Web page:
Our inheritance disputes team has reported a rise in contested probate enquiries and we believe that this figure could increase even further over the next few years following the coronavirus pandemic.
Rising estate values, driven by greater property ownership, and increasingly complex family structures, mean potential claimants are now more willing to challenge a Will.
It comes after the Ministry of Justice reported the number of inheritance disputes taking place in the High Court were at an all-time high in 2019. There were 188 cases brought by individuals who claimed they were entitled to a share or larger portion of an estate. This is an increase from 128 in 2018, 145 in 2017 and the previous record of 158 in 2016.
Over the past three years, we have grown our inheritance disputes team from two to eight people to cope with the increased demand. The department – which is recommended by the independently-researched Legal 500 as one of the top teams of specialists in the country – now comprises two Partners, a Senior Associate, three Associates, one Trainee Solicitor and a Paralegal.
Lewis Addison, Partner and specialist inheritance disputes solicitor, said:
“We’ve definitely seen an increase in people wanting to contest a Will, so the data from the Ministry of Justice isn’t surprising. This rise is possibly because there is now more property ownership than there was in previous decades, which makes the prospect of claiming more attractive.
“As the vast majority of contested estates are settled or abandoned before court proceedings are even issued, the reported figures are probably just the tip of the iceberg.”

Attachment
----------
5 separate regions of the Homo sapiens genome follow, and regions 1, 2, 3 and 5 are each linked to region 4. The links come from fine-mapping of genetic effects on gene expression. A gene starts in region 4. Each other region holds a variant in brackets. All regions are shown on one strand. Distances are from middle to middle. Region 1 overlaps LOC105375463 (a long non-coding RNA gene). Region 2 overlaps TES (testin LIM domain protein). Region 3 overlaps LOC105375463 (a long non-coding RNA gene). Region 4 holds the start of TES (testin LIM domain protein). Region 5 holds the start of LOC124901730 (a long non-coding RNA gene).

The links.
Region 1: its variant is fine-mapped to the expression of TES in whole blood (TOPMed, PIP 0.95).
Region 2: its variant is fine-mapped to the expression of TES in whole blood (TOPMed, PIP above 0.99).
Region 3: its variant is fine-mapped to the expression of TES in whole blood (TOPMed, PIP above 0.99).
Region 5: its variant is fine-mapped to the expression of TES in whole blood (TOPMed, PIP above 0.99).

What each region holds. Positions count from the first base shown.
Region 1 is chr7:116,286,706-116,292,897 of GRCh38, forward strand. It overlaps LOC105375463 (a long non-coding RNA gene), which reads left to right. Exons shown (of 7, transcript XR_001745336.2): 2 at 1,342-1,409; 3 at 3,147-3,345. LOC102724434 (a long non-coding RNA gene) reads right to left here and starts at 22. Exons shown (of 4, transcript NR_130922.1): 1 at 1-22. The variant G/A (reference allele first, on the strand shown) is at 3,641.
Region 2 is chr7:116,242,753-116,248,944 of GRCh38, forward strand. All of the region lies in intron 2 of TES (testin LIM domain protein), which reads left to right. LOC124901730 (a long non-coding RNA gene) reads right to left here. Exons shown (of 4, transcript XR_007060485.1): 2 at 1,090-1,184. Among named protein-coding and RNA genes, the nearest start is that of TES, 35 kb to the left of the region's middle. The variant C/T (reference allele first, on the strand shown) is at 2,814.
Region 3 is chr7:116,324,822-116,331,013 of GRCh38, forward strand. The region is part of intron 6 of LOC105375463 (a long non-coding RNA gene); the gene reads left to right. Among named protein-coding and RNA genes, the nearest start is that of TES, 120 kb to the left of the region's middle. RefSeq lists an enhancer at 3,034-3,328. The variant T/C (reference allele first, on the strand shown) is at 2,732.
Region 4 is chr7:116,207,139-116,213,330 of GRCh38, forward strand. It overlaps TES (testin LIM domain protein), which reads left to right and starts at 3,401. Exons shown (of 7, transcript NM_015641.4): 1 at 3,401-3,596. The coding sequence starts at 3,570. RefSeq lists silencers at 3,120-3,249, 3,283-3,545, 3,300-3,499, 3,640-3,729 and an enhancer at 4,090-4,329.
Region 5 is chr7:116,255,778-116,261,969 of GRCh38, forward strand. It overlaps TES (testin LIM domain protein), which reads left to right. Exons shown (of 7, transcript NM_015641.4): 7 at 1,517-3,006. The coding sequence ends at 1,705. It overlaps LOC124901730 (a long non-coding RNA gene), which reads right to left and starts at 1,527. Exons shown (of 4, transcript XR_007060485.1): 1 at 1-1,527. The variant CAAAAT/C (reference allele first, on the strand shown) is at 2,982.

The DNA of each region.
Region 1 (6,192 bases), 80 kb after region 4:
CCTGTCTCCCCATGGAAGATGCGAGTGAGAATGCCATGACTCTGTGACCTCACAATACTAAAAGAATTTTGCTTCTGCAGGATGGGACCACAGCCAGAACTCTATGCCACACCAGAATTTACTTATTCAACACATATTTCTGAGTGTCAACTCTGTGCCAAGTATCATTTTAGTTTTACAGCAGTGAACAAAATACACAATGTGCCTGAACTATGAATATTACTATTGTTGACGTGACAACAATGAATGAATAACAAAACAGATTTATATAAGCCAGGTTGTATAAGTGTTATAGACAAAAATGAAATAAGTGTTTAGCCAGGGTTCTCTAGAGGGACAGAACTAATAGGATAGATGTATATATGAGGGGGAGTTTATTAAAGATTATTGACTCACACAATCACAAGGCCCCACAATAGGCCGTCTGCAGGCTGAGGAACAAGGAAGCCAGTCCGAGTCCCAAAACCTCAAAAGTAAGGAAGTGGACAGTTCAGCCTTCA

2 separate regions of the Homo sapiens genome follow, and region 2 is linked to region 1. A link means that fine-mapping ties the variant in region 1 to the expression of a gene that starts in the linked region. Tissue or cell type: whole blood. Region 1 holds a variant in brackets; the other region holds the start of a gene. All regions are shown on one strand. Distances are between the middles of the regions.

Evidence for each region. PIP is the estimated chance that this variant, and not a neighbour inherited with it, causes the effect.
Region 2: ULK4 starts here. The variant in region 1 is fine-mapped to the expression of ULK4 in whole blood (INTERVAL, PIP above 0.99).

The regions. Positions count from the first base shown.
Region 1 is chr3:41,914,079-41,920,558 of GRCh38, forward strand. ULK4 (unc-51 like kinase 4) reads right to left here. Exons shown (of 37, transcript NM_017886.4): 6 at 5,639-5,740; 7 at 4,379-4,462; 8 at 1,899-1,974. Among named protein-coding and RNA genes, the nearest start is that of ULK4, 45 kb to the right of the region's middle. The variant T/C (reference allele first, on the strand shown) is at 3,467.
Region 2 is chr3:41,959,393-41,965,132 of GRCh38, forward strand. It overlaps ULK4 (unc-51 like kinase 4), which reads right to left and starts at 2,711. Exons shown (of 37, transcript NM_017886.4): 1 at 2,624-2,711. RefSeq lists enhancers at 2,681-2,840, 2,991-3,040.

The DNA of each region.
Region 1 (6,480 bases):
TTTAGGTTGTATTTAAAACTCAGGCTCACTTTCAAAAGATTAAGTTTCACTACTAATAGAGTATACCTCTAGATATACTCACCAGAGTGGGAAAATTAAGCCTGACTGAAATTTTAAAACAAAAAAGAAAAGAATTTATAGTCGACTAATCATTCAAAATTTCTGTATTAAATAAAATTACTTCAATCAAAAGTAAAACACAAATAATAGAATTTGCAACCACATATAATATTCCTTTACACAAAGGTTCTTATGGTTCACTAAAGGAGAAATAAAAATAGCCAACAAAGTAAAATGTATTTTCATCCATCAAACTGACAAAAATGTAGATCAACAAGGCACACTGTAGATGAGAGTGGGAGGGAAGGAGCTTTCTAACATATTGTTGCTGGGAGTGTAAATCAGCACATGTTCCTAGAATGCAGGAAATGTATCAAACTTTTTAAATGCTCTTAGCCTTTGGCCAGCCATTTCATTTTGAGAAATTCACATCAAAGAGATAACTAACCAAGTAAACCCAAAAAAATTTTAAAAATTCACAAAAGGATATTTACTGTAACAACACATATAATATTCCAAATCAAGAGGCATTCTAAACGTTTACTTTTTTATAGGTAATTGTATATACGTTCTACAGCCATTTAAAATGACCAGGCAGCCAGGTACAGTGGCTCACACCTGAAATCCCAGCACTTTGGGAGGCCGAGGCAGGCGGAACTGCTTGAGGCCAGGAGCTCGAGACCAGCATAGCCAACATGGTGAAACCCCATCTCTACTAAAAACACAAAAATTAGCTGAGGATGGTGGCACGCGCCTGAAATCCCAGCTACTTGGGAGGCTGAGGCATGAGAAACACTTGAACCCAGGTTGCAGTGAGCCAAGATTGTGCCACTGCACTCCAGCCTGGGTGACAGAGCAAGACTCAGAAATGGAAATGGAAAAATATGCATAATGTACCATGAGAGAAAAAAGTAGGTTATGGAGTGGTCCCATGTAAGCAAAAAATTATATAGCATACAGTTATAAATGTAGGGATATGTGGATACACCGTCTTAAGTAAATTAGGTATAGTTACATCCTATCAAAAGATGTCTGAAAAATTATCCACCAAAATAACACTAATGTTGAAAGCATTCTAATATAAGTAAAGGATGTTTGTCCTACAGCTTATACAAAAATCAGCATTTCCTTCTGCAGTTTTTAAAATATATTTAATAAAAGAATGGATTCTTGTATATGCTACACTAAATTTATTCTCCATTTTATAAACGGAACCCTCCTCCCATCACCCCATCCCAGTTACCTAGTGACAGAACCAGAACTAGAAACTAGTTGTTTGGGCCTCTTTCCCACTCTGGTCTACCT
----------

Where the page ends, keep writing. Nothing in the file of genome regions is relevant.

Lewis believes the coronavirus pandemic could cause a further spike in contested Wills. Until now, for a Will to be legal, it needed to be executed in the presence of at least two witnesses. However, in September, the Government introduced new legislation allowing Wills to be witnessed virtually in England and Wales due to difficulties arising from Covid-19 restrictions.
The reforms have been backdated to 31st January 2020 – the date of the first confirmed coronavirus case in the UK – and will remain in place until 31 January 2022, or as “long as necessary”. Lewis said:
“The Ministry of Justice has said the use of video technology, such as Zoom or FaceTime, should remain a last resort, and people must continue to arrange for the physical witnessing of Wills where it is safe to do so.
“This change in legislation, while perfectly legitimate, opens the door a little bit more to somebody being judged to have lacked capacity at the time of executing their Will, which is one of the most common grounds on challenging the validity of the document.
“On the other hand, some Wills tend to get made later in someone’s life after a neurological diagnosis, such as early onset dementia or Alzheimer’s disease, or a condition like a stroke may have affected cognitive function. If someone doesn’t have a Will in place, these issues could have spurred them into writing one quite quickly.
“At this point, their capacity could be questionable and no assessment, even one by a medical professional, is completely fool-proof. This means people can raise questions after a person has died. In these cases, a psychiatric expert will be appointed to judge medical records and witnesses will be called to give anecdotal evidence.”
The validity of a deceased’s Will can be disputed for a variety of reasons, including undue influence by a particular party or errors in the way the Will was prepared or executed. Lewis said:
“There’s also a legal principle known as ‘want of knowledge and approval’, which is where the person making the Will doesn’t completely understand the document or the extent of their property. It’s worth noting that someone doesn’t have to lack mental capacity for this to be brought.
“Finally, if people are shielding or staying at home to protect themselves from the virus with someone who might not have the best intentions, they may be able to exert influence over the person making the Will. This opens the door to the challenge of undue influence if someone has been pressured into making a Will that benefits the person doing the coercing.”
Partners, Lewis Addison and Kevin Modiri, and Senior Associate, Lewis Hastie, are three of just 15 lawyers in the region to be members of the Association of Contentious Trust and Probate Specialists (ACTAPS). The prestigious industry accreditation showcases their wealth of experience in dealing with contentious Trust and probate work.